In soulful remembrance of Patrick Adams (March 17, 1950-June 22, 2022), famed producer/songwriter/arranger/musician, record label owner and executive, whose career spanned five decades during which he earned 32 gold and platinum records, renowned music historian and essayist Larry Flick offers his personal reflections. Rest peacefully, Patrick, a true musical pioneer.
Music was the focal point of Patrick Adams’ life. Not only was it his life’s work, it gave him inexplicable personal joy. Everything around him musicality… even a simple conversation. He once told me that he heard an ongoing soundtrack of melody and rhythm playing in his mind 24 hours a day.
“Even my dreams have a beat,” he said with laugh during one of the conversations we had back in the day for Billboard magazine. “I can’t totally put it into words, but music pumps huge waves of energy through my mind and body. I never feel more alive than when I hear a great track blasting from the speakers.”
The legendary artist and songwriter died on June 22nd at the age of 72 after a long illness. The exact details of his passing have not been released, though his daughter, Joi Sanchez shared on Facebook that he died peacefully in his sleep. “Forever grateful for what I learned from him. Who I am is because of who he was,” she wrote.
Born Patrick Peter Owen Adams on March 17, 1950, in New York, Adams started his musical journey in Harlem as a member of the Sparks. He eventually became the manager of funk/soul band Black Ivory after they auditioned for him over the phone. He went on to produce their now-classic 1971 debut “Don’t Turn Around.” It was while working with Black Ivory that Adams brought a young Leroy Burgess to the line-up. “From the very start, I knew that [Leroy] was destined for greatness,” Adams once told me. “He brought something special to the band that took their sound to the next level.”
It was his keen ear and his innate ability to discover talent that inspired Adams to launch is own production company, PAPMUS (Patrick Adams Productions Music) in 1974. Under that banner, he was at the helm of iconic recordings by Brazilian artist Astrud Gilberto and jazz singer Debbie Taylor. The beat of disco soon became too enticing to resist, and he earned commercial success by working the band Musique. With that group, which featured vocal legend Jocelyn Brown, he scored a smash in 1978 with “In the Bush.”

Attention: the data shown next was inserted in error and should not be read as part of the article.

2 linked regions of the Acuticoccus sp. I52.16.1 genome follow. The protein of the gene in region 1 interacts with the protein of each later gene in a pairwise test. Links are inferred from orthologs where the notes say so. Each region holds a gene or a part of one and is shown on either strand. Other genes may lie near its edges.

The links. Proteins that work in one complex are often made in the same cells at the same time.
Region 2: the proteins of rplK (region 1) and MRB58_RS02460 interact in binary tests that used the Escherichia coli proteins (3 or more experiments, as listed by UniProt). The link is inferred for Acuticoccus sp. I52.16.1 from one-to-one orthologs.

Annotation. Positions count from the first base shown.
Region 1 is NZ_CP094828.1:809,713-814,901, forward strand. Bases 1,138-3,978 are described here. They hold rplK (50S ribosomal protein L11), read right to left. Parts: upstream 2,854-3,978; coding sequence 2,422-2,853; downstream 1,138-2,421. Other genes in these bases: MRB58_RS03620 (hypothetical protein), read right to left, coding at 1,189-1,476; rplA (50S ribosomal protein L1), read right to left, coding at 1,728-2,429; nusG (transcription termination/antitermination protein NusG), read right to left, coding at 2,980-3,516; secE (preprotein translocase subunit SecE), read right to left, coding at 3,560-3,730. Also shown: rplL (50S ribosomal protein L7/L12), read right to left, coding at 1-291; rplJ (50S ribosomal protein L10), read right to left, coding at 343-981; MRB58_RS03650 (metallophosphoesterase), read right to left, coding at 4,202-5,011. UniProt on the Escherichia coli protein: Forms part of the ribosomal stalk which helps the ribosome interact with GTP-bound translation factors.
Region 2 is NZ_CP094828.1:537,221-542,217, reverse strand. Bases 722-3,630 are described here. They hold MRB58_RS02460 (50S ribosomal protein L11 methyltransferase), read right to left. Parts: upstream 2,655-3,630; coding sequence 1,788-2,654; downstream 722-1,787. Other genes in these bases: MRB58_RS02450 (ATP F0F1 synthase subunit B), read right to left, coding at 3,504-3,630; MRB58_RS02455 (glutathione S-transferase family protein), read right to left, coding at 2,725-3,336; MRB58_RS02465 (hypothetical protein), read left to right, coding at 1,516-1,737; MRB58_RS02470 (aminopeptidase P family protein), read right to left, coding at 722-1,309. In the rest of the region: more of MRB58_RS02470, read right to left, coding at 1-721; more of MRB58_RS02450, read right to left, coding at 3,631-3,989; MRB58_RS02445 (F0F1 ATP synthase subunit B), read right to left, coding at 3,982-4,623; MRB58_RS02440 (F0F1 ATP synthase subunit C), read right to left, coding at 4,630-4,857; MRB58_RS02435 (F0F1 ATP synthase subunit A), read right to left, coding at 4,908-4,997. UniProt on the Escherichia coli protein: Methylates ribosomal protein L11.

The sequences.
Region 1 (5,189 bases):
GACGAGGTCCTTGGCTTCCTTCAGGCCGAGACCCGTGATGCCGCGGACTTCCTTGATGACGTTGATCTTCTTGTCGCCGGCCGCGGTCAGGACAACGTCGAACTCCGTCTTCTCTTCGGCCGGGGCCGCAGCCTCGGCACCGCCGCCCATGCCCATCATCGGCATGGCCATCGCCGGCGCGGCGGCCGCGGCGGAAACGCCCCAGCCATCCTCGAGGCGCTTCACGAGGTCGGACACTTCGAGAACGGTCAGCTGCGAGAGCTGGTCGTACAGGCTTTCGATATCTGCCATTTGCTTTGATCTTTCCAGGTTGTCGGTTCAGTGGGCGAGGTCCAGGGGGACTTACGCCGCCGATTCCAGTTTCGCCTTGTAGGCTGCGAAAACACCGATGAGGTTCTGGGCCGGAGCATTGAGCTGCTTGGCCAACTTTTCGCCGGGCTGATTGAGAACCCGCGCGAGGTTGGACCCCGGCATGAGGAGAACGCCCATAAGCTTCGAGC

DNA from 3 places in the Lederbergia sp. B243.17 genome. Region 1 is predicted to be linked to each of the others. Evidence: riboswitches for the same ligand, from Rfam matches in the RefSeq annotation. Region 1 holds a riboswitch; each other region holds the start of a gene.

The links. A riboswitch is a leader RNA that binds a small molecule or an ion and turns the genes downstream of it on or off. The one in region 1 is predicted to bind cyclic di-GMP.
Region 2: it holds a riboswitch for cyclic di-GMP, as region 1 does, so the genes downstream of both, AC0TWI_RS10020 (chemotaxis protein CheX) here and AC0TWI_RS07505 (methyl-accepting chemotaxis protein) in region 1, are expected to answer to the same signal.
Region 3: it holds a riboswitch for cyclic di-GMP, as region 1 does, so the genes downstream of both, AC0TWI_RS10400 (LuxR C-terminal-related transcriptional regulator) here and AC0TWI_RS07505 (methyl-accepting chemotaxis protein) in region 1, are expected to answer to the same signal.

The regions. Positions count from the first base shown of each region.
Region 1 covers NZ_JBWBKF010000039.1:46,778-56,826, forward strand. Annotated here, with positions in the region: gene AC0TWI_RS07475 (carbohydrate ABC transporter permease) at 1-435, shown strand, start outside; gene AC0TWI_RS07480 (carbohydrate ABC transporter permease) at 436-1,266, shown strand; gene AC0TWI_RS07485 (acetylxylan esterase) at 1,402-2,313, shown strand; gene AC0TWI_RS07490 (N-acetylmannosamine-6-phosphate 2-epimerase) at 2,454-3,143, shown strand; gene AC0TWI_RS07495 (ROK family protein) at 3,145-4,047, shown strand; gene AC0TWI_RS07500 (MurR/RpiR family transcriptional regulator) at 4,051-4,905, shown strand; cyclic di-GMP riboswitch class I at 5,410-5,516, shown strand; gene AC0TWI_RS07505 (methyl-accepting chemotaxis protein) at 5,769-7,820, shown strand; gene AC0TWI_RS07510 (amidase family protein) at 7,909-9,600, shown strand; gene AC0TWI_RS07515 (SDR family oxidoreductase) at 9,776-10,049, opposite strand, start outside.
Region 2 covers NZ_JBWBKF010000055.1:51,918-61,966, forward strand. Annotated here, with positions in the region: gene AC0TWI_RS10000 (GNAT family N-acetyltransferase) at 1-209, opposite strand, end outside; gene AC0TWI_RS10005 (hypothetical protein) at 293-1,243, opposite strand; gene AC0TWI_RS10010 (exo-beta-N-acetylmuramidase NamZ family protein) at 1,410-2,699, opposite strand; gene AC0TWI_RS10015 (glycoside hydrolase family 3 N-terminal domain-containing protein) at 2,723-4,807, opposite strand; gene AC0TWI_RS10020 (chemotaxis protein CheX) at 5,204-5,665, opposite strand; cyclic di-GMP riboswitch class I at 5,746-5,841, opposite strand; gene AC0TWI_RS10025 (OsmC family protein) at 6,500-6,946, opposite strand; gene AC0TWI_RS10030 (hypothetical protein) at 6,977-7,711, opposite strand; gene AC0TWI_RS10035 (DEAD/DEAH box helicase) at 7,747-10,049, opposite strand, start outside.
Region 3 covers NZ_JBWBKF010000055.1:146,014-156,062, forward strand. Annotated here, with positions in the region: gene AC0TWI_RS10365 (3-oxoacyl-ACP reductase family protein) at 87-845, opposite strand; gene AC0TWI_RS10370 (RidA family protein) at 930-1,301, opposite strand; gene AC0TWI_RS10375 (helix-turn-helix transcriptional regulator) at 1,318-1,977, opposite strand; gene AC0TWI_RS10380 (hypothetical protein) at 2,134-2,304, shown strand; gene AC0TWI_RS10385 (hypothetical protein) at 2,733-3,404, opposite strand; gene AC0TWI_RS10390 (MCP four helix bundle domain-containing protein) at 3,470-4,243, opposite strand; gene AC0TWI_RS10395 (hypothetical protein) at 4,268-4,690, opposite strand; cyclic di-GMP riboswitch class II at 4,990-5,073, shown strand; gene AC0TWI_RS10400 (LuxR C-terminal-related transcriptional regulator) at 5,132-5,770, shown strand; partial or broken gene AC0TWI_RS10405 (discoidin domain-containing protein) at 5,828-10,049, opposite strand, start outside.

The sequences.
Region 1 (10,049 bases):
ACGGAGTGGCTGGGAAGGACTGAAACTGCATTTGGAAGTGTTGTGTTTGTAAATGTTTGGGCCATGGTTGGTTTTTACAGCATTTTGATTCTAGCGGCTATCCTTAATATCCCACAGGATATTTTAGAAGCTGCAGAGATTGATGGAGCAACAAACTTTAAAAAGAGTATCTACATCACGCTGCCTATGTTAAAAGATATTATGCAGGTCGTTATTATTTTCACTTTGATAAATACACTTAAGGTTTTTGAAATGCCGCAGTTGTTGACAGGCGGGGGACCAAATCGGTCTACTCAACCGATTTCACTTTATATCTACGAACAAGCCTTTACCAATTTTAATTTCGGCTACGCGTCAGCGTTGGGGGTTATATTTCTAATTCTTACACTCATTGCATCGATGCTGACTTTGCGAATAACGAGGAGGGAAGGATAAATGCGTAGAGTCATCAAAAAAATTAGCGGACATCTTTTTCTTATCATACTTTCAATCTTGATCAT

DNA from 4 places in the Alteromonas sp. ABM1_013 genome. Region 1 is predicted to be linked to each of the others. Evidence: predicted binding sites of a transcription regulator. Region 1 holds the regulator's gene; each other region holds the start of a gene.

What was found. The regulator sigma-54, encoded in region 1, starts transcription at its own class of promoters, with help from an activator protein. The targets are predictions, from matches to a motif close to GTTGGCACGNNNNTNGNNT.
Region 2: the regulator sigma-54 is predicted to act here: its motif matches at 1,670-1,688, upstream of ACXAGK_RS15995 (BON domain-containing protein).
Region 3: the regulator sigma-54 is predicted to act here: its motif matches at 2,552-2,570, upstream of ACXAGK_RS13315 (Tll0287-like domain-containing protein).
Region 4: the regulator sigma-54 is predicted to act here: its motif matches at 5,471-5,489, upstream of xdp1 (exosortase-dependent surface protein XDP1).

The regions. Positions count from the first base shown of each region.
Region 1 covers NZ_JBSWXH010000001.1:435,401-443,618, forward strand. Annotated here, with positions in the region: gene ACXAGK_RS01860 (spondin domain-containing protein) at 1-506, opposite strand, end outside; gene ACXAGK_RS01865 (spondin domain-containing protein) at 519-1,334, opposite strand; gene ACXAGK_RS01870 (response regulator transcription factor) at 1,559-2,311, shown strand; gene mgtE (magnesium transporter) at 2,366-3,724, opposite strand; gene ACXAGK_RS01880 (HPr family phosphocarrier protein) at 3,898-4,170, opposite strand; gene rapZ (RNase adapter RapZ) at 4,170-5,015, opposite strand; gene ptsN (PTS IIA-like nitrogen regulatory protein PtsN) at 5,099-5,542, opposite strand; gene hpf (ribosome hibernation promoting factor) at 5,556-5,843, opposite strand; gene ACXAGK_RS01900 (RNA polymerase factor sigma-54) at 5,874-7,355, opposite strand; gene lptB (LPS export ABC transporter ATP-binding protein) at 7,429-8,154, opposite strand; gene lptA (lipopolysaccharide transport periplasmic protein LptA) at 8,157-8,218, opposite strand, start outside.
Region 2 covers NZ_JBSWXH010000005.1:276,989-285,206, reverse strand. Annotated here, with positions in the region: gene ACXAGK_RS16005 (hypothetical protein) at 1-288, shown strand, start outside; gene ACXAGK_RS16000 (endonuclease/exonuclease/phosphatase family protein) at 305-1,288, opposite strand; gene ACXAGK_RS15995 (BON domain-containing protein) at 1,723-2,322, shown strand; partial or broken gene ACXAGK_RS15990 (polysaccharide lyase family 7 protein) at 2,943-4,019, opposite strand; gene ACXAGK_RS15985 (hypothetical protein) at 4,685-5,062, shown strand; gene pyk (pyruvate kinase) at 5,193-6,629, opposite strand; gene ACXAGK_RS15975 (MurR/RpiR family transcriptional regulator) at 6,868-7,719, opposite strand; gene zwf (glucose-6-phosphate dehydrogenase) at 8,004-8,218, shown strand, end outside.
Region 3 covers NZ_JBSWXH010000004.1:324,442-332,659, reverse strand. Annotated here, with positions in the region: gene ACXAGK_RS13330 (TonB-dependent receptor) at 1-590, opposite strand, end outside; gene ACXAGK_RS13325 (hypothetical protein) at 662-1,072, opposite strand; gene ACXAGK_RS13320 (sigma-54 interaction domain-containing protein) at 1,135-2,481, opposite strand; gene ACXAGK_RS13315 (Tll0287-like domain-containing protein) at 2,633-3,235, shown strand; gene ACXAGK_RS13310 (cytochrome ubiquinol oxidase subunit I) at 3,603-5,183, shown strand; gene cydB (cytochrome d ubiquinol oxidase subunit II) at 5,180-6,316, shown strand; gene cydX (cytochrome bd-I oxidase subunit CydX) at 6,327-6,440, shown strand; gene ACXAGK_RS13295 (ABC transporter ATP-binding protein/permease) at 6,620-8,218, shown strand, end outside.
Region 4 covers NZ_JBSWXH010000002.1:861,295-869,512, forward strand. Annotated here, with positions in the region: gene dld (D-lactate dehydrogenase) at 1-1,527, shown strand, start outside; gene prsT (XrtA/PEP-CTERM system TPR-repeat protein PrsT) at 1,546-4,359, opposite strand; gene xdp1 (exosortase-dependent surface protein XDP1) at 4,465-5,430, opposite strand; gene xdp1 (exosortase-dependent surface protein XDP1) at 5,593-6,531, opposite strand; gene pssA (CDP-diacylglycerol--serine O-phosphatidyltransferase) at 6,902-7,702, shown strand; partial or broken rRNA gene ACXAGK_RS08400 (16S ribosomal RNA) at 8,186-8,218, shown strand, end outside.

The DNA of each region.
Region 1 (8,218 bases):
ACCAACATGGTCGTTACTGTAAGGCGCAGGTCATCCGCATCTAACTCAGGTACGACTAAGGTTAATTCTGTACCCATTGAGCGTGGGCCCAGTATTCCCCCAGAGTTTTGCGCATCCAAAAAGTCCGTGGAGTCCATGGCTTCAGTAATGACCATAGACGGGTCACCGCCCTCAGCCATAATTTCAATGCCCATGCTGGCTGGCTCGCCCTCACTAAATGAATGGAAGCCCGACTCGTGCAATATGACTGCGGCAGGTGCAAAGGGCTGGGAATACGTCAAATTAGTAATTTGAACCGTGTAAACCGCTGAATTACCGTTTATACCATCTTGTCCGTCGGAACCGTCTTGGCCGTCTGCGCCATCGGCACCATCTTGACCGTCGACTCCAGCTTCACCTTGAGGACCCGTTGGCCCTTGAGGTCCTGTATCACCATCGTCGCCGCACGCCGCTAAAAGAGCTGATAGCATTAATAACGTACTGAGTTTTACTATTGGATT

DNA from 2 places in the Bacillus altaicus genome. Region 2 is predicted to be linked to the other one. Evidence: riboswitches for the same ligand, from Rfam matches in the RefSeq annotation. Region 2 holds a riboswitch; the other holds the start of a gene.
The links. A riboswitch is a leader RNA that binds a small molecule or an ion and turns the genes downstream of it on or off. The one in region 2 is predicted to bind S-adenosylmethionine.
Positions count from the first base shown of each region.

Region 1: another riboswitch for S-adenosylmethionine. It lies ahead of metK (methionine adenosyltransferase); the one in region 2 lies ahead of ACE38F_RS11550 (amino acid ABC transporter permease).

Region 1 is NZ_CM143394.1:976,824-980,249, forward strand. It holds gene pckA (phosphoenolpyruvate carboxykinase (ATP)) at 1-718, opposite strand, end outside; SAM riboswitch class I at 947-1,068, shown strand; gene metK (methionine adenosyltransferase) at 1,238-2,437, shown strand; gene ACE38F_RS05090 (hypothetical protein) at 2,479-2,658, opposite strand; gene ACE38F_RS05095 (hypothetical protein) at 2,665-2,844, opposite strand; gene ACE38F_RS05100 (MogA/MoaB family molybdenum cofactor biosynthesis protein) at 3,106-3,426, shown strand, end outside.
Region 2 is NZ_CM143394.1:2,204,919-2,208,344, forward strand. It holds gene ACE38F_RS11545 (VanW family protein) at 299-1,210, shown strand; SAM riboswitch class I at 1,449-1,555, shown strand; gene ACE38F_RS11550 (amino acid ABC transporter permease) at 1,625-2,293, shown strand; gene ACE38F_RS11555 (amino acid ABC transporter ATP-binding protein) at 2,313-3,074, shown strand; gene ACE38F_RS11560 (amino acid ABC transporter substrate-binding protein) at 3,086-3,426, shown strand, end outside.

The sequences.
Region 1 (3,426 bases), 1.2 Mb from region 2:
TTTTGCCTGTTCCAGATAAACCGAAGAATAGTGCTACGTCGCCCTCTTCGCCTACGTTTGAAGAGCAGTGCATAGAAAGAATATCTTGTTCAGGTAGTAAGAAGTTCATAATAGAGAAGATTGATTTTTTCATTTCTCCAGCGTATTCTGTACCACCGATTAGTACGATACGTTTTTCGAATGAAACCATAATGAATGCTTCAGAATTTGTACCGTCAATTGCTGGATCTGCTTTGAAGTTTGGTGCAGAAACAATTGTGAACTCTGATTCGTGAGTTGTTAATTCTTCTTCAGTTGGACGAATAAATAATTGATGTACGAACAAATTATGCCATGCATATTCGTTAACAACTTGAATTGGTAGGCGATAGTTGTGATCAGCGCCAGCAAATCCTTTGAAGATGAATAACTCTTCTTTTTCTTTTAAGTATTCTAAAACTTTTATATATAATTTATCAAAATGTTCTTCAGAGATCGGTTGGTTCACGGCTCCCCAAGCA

“It’s crazy what we got away with back then,” he told me. “The rules were less strict. Disco was a place of freedom. There was no judgement. You just did your thing. It was beautiful.” That feeling of freedom lead to a spree of dance floor hits that included Sister Sledge’s 1974 debut, “Circle of Love,” as well as the massive singles “I’m Caught Up (In A One Night Love Affair)” by Inner Life (featuring vocals by Brown) and “Touch Me (All Night Long)” by Fonda Rae.
Adams affinity for rich beats and infectious melodies later expanded to include a foray into R&B and hip-hop that was marked by collaborations with Keith Sweat, Salt-N-Pepa, and Teddy Riley, among others.
With such a brilliantly varied resume of recordings, the unifying thread of Patrick Adams’ legacy was the emotion and passion he brought into the studio. He said that once he felt a stirring sensation in his chest, song was ready. “You can try to have formula for a decent song,” he said. “But it only becomes a great song when it hits you in a way that you can’t really explain. That has always been the goal.”
It’s a goal he reached every single time.